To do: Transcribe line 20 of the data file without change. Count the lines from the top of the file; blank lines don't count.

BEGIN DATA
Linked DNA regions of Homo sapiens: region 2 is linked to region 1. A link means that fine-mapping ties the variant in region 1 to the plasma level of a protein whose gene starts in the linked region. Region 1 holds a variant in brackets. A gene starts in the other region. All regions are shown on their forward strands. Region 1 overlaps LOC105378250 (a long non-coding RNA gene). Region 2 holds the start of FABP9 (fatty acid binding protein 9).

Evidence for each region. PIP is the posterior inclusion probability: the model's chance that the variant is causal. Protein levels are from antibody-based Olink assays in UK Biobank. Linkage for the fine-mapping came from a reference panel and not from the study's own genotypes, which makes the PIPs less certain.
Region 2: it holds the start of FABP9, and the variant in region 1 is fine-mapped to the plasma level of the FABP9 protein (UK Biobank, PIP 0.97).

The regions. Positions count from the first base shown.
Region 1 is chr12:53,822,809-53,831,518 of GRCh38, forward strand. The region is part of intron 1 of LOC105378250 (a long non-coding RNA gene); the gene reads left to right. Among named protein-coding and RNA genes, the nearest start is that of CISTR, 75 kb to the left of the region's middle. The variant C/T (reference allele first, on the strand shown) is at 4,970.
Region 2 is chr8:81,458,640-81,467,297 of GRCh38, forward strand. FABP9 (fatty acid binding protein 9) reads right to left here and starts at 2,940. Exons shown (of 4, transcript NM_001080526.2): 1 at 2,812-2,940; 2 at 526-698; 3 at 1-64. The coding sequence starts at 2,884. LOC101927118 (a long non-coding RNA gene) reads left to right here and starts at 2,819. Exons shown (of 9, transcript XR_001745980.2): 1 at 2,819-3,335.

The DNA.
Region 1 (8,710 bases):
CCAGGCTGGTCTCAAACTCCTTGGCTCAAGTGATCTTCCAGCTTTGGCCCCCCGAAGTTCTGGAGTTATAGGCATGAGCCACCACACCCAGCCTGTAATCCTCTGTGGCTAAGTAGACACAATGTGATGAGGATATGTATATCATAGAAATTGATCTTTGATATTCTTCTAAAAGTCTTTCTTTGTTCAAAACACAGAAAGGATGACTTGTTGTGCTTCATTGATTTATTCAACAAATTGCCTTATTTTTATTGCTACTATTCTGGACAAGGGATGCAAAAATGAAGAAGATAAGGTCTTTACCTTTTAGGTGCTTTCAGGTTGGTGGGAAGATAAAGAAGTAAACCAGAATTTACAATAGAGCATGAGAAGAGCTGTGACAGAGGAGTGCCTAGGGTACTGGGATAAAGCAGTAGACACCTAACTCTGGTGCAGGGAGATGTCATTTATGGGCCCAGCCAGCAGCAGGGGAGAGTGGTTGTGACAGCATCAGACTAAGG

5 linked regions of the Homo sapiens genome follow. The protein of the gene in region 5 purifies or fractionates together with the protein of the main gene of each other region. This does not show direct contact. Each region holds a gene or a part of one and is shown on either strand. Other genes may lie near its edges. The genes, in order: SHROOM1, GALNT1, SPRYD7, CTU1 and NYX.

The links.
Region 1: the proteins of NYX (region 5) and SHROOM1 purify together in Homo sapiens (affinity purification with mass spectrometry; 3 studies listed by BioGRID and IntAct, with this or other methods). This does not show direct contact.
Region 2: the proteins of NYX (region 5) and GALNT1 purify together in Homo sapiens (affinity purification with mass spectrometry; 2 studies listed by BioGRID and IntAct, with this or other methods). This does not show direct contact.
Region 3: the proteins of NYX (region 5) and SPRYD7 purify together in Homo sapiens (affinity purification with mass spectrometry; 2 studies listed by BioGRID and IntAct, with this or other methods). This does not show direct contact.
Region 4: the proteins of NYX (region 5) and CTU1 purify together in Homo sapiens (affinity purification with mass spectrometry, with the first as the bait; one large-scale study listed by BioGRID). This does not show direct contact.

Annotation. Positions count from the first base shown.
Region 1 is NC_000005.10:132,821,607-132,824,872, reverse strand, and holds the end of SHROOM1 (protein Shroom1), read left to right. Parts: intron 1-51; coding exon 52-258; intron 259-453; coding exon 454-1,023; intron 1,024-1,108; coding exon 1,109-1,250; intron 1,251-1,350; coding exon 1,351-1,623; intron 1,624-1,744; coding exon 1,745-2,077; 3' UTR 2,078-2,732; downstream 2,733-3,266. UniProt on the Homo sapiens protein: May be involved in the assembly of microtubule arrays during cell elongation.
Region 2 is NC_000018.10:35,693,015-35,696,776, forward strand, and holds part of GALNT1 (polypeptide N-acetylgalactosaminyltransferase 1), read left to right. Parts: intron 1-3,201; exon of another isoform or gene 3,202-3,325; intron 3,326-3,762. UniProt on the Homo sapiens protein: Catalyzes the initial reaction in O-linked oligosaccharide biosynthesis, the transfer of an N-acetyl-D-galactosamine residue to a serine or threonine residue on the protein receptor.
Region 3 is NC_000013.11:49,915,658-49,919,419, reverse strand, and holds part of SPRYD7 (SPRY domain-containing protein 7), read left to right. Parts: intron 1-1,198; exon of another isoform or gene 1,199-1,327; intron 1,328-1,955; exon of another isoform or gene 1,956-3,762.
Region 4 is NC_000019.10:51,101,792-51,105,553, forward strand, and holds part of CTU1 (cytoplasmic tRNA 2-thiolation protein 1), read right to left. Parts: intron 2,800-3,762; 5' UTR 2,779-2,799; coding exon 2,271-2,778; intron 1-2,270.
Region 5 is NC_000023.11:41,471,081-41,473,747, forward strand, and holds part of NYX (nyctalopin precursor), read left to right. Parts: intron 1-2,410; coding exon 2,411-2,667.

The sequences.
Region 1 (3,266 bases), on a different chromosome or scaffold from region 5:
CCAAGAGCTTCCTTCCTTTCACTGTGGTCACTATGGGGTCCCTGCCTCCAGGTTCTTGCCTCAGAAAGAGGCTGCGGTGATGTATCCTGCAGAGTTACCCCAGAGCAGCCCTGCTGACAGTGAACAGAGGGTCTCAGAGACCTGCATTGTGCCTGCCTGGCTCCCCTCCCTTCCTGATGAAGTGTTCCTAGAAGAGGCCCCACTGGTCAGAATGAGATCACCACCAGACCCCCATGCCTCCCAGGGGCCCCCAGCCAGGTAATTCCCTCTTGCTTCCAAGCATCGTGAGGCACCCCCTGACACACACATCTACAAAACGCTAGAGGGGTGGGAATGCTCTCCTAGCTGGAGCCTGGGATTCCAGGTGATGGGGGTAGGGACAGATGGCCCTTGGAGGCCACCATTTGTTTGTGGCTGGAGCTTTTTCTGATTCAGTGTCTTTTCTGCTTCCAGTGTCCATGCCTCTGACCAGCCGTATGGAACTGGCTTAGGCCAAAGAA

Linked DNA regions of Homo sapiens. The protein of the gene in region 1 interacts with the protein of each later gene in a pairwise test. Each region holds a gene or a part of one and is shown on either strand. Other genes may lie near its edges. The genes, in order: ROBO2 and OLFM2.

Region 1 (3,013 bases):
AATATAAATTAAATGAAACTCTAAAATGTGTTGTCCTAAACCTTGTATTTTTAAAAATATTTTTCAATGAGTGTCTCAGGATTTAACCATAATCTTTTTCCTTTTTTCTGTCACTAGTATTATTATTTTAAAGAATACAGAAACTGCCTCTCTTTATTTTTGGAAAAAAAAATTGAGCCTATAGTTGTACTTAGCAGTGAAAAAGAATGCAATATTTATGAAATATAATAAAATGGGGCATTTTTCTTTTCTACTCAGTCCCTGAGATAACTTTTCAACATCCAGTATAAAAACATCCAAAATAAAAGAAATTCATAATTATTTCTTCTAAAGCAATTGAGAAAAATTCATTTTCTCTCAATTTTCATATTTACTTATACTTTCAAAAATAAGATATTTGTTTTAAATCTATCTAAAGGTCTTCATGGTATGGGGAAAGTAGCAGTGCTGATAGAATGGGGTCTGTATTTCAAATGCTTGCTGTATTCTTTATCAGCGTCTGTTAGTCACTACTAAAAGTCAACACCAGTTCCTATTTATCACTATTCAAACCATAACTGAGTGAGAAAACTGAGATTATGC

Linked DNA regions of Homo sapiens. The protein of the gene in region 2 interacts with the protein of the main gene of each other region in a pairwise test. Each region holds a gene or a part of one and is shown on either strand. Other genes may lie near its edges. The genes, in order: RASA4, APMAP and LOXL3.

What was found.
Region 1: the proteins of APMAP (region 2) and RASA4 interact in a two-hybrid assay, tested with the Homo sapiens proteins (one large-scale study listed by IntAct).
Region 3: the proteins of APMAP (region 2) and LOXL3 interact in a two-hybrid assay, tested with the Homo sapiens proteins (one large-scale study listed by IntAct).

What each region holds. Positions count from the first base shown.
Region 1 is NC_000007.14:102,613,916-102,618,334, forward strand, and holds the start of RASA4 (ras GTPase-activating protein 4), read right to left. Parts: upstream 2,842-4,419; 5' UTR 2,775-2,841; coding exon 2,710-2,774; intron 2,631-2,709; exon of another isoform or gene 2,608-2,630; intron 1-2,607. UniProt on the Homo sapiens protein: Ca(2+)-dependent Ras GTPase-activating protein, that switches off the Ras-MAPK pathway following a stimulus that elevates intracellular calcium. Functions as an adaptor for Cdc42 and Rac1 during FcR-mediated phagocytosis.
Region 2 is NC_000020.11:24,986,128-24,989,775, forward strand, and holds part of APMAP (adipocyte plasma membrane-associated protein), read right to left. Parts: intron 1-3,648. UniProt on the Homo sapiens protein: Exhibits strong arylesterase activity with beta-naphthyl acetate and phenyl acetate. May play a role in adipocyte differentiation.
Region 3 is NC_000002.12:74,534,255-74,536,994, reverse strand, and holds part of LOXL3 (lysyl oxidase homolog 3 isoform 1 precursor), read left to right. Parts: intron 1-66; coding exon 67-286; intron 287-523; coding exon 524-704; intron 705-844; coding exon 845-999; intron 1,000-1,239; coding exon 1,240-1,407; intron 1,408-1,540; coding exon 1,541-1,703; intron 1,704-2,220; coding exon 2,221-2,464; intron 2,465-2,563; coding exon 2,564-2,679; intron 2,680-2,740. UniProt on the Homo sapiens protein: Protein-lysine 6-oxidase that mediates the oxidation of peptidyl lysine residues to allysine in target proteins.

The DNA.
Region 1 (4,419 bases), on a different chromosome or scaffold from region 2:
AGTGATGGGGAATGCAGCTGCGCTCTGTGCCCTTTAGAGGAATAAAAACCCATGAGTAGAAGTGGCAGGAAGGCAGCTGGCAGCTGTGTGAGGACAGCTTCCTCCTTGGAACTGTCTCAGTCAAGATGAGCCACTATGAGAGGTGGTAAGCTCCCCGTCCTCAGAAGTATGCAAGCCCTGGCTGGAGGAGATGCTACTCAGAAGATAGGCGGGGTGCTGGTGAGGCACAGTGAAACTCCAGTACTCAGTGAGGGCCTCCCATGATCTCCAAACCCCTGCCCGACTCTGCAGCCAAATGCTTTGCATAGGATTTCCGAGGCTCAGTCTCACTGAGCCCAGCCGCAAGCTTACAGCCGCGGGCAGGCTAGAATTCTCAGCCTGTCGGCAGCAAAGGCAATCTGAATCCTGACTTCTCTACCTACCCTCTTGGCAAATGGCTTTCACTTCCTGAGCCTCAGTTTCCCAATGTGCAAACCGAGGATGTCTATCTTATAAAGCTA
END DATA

Region 4 is NC_000019.10:51,101,792-51,105,553, forward strand, and holds part of CTU1 (cytoplasmic tRNA 2-thiolation protein 1), read right to left. Parts: intron 2,800-3,762; 5' UTR 2,779-2,799; coding exon 2,271-2,778; intron 1-2,270.